SANAA, Yemen (AP) -- The United Nations and more than 20 aid groups said Thursday that the Saudi-led coalition's tightening of a blockade on war-torn Yemen could bring millions of people closer to "starvation and death."
The announcement comes a day after the U.N.'s humanitarian chief warned that unless the coalition lifts its blockade the nation will face "the largest famine the world has seen for many decades, with millions of victims."
About two-thirds of Yemen's population relies on imported supplies, said the aid groups, which include CARE, Save the Children and Islamic Relief. Over 20 million people need humanitarian assistance, including 7 million facing "famine-like" conditions, they said. Food supplies are expected to run out within six weeks while vaccines will last only a month.
They urged an "immediate opening" of all air and seaports.
"If I have to compare Yemen to a person, I would say that this person is very sick, this person is very weakened, and is being drip-fed, so if you want to keep the patient alive, we need to reactivate drip-feeding as soon as possible," International Committee of the Red Cross Regional Director for the Near and Middle East Robert Mardini told The Associated Press on Wednesday.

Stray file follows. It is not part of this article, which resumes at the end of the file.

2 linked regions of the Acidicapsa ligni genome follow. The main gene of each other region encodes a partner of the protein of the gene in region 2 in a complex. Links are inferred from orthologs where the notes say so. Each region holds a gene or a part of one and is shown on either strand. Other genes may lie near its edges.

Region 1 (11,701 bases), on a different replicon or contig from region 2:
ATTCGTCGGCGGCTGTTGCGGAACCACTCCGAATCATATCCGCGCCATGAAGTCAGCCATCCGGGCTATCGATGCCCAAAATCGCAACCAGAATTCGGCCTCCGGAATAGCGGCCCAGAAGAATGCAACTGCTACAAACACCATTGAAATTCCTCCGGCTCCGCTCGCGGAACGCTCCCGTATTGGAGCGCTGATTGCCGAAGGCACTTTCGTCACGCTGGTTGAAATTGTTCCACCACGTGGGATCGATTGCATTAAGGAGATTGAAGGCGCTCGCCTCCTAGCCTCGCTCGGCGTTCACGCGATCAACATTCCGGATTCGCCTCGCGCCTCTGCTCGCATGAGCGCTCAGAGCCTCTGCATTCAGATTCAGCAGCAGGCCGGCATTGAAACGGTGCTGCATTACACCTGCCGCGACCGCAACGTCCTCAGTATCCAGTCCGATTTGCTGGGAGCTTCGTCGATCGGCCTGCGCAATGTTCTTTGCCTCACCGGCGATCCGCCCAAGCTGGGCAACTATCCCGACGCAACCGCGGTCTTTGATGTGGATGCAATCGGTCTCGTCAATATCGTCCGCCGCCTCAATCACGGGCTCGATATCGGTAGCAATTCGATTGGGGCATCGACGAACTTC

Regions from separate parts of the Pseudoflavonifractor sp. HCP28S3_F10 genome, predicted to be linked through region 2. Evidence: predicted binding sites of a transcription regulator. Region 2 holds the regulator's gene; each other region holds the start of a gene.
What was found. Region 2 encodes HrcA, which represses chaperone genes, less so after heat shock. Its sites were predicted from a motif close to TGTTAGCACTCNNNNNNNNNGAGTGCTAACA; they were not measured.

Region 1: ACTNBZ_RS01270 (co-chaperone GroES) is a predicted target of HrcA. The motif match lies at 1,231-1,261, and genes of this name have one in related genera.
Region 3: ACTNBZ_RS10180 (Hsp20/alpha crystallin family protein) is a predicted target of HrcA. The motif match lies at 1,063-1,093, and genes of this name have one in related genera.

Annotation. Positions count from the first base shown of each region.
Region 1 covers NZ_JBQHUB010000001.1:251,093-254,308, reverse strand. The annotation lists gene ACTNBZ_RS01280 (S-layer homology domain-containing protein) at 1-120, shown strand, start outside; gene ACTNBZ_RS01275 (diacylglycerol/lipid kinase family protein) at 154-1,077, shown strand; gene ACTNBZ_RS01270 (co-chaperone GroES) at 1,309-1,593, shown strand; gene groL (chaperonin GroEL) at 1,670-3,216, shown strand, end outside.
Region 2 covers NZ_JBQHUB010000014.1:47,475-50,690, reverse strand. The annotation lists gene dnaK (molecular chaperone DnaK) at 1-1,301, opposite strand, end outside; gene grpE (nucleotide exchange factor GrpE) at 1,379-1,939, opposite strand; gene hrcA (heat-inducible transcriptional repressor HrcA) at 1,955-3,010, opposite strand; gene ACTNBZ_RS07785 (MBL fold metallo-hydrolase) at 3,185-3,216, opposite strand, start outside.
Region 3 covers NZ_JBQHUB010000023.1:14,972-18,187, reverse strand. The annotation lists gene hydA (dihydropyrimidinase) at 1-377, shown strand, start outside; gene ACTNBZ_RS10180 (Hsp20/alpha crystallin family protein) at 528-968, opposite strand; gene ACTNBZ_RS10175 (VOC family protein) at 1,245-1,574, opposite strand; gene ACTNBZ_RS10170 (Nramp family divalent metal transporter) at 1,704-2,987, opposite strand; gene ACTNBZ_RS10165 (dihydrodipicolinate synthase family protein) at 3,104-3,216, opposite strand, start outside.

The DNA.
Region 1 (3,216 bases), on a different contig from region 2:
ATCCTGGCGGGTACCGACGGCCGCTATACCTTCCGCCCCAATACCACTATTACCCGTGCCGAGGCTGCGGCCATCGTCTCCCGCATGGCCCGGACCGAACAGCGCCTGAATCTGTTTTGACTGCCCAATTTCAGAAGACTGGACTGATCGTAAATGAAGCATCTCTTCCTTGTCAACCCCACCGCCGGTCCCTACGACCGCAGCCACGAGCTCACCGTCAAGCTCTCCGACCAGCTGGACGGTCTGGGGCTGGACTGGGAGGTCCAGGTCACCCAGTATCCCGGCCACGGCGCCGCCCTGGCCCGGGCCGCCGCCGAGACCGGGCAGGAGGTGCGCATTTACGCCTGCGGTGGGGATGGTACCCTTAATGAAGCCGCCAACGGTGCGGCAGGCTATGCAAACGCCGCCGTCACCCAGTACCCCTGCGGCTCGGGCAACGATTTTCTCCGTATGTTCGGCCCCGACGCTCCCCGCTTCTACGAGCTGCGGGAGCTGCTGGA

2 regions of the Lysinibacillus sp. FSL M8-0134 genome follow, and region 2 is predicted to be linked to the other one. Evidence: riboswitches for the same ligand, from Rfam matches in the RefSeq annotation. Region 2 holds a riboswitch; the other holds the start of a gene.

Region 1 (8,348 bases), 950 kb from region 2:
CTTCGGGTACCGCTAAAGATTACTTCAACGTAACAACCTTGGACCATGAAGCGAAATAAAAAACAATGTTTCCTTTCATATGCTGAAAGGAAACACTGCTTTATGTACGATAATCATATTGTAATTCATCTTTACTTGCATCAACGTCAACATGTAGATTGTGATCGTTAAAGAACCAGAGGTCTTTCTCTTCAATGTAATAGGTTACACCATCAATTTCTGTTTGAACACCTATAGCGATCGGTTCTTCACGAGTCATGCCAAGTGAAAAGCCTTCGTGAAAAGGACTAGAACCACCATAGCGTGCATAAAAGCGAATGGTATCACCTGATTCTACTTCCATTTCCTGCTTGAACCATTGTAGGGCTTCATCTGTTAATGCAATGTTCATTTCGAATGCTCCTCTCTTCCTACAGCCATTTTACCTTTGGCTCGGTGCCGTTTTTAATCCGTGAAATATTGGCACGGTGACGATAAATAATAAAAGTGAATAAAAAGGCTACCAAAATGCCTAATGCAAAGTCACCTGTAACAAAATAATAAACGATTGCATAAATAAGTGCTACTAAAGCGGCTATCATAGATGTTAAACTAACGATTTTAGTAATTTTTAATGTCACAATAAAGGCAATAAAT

The blockade has already led to a fuel crisis in the rebel-held capital, Sanaa, where hundreds of cars lined the roads Wednesday after the Houthis ordered the closure of fuel stations. The rebels said they closed the stations after merchants refused to fix prices. The price of fuel has risen by 50 percent since the coalition tightened the blockade.
Mark Lowcock told reporters after briefing the U.N. Security Council behind closed doors Wednesday that there must be an immediate resumption of regular air flights to the cities of Aden and Sanaa by the U.N. and its humanitarian partners.
"What we need to see is a reduction of blockages on all sides, not an increase on them," he said.
The coalition closed all ports and halted humanitarian shipments after Yemen's Houthi rebels fired a ballistic missile over the weekend that was intercepted near Riyadh. Saudi Arabia blamed the strike on Iran, which supports the Houthis but has denied arming them.
The U.S. has also accused Iran of supplying advanced weapons, including ballistic missiles, to the Houthis.
On Thursday, the Houthis rejected the U.S. allegations, saying they built the missile themselves and fired it in response to coalition bombings that have killed civilians and the ongoing blockade.
"Washington aids the forces of aggression, politically and militarily, and has pushed them into dangerous pitfalls," Houthi spokesman Muhammad Abdul Salam said on the group's Al-Masirah TV channel.